The Process Is Not Easily Explained

This came across my desk recently:

Dear Mr. Covel, My name is [name] and I’ve read three of your books and have listened to over 50 of your podcasts. I’m emailing you because I have a project in which I need to interview a group of successful, yet secretive, professionals. They aren’t in the Managed Futures/Trend Following space. There will be a “secret sauce” that they will not want to give away, but obviously I need to get as much out of them as possible. The interviews will be conducted in person and via telephone/skype. My questions are:

1) What successful ways have you found to break the ice and establish rapport during the interview? I would certainly be viewed as an outsider to the industry.

2) What are some uncommon ways or tactics you have used to get the proverbial “foot in the door” with individuals who have been reluctant to accept your interview?

3) What am I offering in return for this interview? In many of your podcasts reciprocity can obviously being a great thing to get the author/guest to agree to the interview, but I’m struggling with how I might be creating value for my interviewee.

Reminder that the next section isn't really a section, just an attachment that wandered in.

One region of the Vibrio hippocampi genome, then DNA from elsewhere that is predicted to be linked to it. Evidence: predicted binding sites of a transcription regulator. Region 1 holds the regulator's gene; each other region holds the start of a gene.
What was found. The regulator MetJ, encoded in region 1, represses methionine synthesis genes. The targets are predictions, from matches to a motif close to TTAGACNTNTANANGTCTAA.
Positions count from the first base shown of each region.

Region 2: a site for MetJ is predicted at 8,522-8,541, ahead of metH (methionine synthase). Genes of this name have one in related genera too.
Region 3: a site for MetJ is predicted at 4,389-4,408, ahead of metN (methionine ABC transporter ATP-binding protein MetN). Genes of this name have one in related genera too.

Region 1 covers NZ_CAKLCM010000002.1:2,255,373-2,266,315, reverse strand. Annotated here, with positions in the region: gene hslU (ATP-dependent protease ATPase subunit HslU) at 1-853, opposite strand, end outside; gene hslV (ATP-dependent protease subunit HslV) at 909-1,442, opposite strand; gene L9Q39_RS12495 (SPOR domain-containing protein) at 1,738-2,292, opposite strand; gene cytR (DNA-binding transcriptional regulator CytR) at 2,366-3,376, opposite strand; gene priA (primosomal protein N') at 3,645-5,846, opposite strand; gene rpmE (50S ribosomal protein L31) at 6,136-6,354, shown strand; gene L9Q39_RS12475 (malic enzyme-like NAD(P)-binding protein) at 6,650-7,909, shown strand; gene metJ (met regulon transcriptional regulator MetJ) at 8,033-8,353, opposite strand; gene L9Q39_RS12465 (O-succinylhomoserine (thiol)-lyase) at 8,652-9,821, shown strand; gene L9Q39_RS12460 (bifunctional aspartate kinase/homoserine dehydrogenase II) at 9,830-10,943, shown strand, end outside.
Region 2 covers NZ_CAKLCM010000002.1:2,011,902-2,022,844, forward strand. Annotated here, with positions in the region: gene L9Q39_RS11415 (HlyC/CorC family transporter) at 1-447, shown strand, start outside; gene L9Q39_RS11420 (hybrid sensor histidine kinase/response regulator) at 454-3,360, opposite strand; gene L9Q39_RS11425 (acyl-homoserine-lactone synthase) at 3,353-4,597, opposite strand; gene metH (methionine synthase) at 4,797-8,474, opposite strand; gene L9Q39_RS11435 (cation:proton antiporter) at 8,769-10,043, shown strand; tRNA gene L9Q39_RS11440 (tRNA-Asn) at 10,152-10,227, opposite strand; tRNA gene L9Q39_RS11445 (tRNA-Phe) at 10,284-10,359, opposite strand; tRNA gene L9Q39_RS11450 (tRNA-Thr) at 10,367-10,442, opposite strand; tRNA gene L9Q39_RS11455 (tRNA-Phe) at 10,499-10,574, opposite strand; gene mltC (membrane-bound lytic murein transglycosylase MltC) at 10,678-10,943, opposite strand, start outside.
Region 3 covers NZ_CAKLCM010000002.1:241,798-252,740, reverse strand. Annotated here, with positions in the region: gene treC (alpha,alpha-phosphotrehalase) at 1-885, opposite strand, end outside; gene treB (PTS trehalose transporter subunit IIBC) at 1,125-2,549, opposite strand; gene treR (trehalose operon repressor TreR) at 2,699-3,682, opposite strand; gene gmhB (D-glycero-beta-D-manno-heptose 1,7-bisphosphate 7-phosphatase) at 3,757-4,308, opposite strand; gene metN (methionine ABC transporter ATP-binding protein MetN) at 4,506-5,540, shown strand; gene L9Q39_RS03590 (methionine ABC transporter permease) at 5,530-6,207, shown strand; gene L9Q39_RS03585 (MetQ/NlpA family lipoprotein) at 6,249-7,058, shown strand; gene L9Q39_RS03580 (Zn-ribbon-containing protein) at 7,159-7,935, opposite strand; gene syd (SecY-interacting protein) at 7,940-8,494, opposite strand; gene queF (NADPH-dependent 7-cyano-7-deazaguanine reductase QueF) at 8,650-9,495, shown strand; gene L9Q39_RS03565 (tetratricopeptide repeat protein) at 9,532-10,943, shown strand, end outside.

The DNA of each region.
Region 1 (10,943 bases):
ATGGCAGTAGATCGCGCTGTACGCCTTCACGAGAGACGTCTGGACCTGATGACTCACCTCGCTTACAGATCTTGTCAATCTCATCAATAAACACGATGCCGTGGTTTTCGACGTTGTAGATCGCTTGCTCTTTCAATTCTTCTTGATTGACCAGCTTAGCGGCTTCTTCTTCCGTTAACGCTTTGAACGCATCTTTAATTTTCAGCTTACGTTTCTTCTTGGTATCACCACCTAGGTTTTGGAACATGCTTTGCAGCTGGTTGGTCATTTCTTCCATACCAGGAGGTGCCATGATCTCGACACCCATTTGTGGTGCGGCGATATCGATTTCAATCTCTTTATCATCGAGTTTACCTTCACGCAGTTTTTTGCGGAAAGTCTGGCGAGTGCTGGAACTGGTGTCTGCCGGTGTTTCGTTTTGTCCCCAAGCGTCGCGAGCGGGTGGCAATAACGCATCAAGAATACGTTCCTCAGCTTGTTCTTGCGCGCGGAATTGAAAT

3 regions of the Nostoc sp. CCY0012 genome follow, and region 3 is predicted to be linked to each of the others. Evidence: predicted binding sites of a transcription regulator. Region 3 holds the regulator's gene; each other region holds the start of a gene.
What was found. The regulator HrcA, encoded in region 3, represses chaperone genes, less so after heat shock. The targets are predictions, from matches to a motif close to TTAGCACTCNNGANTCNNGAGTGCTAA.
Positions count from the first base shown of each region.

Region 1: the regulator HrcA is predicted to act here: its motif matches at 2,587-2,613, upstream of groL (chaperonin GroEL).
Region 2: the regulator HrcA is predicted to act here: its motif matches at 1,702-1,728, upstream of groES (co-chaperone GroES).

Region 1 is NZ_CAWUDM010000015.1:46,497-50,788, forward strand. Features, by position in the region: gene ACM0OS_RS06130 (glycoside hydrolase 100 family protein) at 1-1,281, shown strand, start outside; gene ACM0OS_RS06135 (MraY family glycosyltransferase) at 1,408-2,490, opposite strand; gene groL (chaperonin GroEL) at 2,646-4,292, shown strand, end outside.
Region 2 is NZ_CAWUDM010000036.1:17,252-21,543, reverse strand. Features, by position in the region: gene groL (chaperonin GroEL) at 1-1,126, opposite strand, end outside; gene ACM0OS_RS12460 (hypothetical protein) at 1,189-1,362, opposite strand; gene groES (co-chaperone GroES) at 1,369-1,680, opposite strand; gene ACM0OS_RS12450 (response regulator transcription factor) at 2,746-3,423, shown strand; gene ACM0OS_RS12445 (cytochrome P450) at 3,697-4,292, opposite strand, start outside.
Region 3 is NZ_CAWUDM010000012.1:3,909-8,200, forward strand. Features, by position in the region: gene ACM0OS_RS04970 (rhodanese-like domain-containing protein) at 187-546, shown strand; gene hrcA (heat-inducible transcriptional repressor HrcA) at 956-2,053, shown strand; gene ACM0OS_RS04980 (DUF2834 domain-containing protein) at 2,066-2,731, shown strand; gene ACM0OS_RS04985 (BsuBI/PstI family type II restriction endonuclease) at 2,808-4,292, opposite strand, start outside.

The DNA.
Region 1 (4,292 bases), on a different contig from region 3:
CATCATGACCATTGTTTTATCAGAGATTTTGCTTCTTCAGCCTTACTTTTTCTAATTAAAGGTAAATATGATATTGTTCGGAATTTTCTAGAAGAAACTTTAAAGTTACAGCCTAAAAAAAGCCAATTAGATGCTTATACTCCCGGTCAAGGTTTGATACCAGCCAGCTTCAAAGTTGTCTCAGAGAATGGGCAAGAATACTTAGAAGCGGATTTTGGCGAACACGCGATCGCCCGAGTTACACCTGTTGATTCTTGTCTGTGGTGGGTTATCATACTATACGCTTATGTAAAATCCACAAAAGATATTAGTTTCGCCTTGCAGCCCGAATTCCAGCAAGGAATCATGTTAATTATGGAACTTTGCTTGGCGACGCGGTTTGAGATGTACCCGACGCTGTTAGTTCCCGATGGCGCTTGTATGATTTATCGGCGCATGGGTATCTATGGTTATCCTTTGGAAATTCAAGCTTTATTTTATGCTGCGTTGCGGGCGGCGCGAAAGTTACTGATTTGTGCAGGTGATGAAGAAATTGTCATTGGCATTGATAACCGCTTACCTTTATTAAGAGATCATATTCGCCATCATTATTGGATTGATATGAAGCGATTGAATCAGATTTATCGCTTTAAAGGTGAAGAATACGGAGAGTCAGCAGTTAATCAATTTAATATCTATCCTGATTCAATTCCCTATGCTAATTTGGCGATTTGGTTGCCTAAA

4) Any words of wisdom when it comes to this first stage of the project?

I appreciate your time and keep up the good work.



Tough questions as much of what I do is instinctive now after years of practice (and of course all of my on air process is out there for all to see). It might not feel like a direct answer to your questions, but my list here is the best place to start. If you are really serious, you have some homework ahead of you.

One thought on “The Process Is Not Easily Explained

  1. Mike.

    Regarding the systems book on your reading list:

    16. Design, Testing, and Optimization of Trading Systems by Robert Pardo

    A second edition, was published in 2008:

    Do you consider the first edition of Pardo’s book more useful/relevant to Trend Following than the 2nd edition?

    This book has a concept called the theory of relevant data. Two excerpts:

    “The theory of relevant data balances the two major, and often opposing,
    requirements of trading system development: peak performance and sta-
    tistical rigor.”

    “Peak trading performance is maximal trading profit with minimal risk. It is
    best achieved by a trading strategy and a parameter set that is adapted to
    current market conditions.”

    A good podcast question for the author Robert E Pardo would be as follows.

    Given the events later in the 2nd edition publication year 2008, has he reconsidered or revised the theory of relevant data explained in his book?

    Some follow up questions:

    Is it more true than ever or completely wrong to believe that parameters of a good trading system should be adapted to current market conditions?

    Is there now any benefit to running multiple strategies in tandem with relative allocations determined by current market conditions?

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